ASTHMA
February 18, 2020

Household Cleaners As Asthma Triggers

Cleaning sprays are hard on babies, especially if they are scented. They stay in the air for hours and are linked to childhood asthma.

Asthma likes a clean home. In fact, the more cleaning products you use, the likelier it is that your children will begin to wheeze and may go on to develop asthma in childhood, a Canadian study finds.

“Most of the evidence linking asthma to the use of cleaning products comes from adults,” Tim Takaro, the study's lead researcher, said in a statement. “Our study looked at infants, who typically spend 80%-90% of their time indoors and are especially vulnerable to chemical exposures through the lungs and skin due to their higher respiration rates and regular contact with household surfaces.”

The highest risk of asthma and breathing issues was seen among children exposed the most to scented and sprayed cleaning products.

Using data from questionnaires parents of over 2,000 children had completed and which indicated their children had been exposed to cleaning products from birth to age 3 to 4 months, researchers from Simon Fraser University then looked at these same kids at age 3 to see whether they had developed asthma, recurrent wheeze or allergic sensitization.

Families in the study were part of the Canadian Healthy Infant Longitudinal Development (CHILD) Cohort Study and were recruited from mostly urban centers in four provinces: Vancouver, British Columbia; Edmonton, Alberta; Winnipeg, Morden and Winkler, Manitoba; and Toronto, Ontario. Sixty-five percent of the children were white.

The most common cleaners children were exposed to included multi-surface cleaners, glass cleaners, laundry soap, dishwashing soap and dishwasher detergent. The highest risk of asthma and breathing issues was seen among children exposed the most to scented and sprayed cleaning products.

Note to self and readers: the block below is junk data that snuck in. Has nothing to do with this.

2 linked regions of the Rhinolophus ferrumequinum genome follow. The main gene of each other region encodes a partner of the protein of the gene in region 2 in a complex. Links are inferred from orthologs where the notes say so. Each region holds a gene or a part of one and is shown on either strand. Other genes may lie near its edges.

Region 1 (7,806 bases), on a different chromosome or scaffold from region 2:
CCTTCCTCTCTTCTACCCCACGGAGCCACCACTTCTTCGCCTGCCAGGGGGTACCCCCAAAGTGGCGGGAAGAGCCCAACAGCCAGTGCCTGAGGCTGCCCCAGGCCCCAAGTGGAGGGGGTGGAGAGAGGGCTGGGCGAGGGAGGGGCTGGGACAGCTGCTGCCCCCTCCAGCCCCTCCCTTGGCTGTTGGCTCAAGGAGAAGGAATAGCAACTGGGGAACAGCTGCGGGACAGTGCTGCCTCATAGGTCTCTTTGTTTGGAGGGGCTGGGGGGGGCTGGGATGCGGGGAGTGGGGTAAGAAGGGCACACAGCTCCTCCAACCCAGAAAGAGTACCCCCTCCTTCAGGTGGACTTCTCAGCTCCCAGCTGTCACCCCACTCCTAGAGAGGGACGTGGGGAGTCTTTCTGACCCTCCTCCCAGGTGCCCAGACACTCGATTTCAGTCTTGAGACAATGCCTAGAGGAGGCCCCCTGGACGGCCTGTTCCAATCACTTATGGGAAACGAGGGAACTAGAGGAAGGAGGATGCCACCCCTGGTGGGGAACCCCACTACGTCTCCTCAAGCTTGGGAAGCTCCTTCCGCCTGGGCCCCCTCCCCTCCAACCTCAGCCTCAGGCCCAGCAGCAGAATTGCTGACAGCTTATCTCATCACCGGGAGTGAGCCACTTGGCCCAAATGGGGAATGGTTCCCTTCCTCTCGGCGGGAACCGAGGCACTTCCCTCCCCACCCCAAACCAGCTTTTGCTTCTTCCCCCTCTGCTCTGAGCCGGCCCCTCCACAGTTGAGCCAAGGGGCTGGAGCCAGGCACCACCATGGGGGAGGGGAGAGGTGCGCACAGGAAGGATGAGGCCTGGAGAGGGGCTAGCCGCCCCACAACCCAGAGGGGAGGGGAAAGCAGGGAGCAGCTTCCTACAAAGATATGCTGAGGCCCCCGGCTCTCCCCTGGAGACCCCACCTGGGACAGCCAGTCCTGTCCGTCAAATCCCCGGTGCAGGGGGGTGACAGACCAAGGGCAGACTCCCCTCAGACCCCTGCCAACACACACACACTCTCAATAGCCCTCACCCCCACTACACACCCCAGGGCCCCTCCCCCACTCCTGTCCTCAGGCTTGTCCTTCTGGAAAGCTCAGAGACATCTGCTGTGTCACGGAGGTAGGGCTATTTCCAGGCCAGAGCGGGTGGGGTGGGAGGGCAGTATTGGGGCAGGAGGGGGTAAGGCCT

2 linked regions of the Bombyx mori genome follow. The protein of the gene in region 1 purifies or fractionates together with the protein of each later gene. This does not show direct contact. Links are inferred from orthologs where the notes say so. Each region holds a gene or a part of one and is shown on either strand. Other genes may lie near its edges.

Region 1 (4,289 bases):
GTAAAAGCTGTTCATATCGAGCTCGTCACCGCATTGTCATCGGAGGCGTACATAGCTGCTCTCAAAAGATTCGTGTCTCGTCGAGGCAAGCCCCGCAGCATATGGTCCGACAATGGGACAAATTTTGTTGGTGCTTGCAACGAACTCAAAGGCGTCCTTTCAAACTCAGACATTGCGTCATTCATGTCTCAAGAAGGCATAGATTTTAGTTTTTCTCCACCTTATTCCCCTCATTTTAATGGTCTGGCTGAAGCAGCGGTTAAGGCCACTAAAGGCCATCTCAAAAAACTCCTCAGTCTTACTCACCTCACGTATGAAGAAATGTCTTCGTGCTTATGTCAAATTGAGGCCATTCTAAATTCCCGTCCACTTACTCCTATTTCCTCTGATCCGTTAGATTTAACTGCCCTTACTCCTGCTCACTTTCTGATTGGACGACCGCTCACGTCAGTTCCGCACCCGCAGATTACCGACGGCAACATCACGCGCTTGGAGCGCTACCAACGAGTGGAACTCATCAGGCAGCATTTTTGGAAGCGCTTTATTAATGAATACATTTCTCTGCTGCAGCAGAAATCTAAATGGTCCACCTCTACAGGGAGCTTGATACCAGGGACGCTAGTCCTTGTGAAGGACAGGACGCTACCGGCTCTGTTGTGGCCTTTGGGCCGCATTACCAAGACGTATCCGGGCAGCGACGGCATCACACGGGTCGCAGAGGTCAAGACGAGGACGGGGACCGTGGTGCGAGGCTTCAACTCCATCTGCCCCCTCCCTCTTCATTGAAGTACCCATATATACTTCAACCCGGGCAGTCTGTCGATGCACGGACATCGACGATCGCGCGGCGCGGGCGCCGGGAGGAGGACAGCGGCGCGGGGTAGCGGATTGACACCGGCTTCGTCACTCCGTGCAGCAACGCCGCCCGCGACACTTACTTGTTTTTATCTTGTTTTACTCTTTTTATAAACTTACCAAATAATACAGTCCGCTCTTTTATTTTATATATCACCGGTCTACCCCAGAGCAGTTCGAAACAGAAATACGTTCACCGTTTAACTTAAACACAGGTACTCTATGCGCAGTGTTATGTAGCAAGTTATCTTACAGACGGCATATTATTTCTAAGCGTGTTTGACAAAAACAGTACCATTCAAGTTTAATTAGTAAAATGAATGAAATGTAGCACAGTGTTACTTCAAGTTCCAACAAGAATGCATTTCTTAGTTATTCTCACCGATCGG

Less than 25 percent of the children had been exposed to cigarette smoke at home, and 65 percent of them had no family history of asthma.

The team suspects that asthma and wheeze are the product of inflammatory processes triggered by chemicals in cleaning products which irritate the lining of infants' noses and lungs, making them hypersensitive, especially in the face of repeated exposures. The use of spray and other cleaners, particularly those that are scented, may also affect infants' microbiomes; and this, too, may play a role. The researchers did not find evidence of a link between cleaning chemicals and allergic sensitivities in children's skin.

“These findings add to our understanding of how early life exposures are associated with the development of allergic airway disease, and identify household cleaning behaviours as a potential area for intervention,” said Jaclyn Parks, lead author.

Parents should read the labels of cleaning products and choose those that are not sprayed and do not contain volatile organic compounds will help minimize a child's exposure and balance the risk associated with using cleaning products in an effort to achieve a mould-free, low-allergen home. Cleaners persist in the air for days after use, so not only those people who are present when the sprays are being used are exposed to the chemicals, there is also the possibility of secondary exposure over time. One study found that a single use of a kitchen degreaser affected indoor aerosolized concentrations of irritant chemicals for several days.

The study is published in CMAJ, the Canadian Medical Association Journal.

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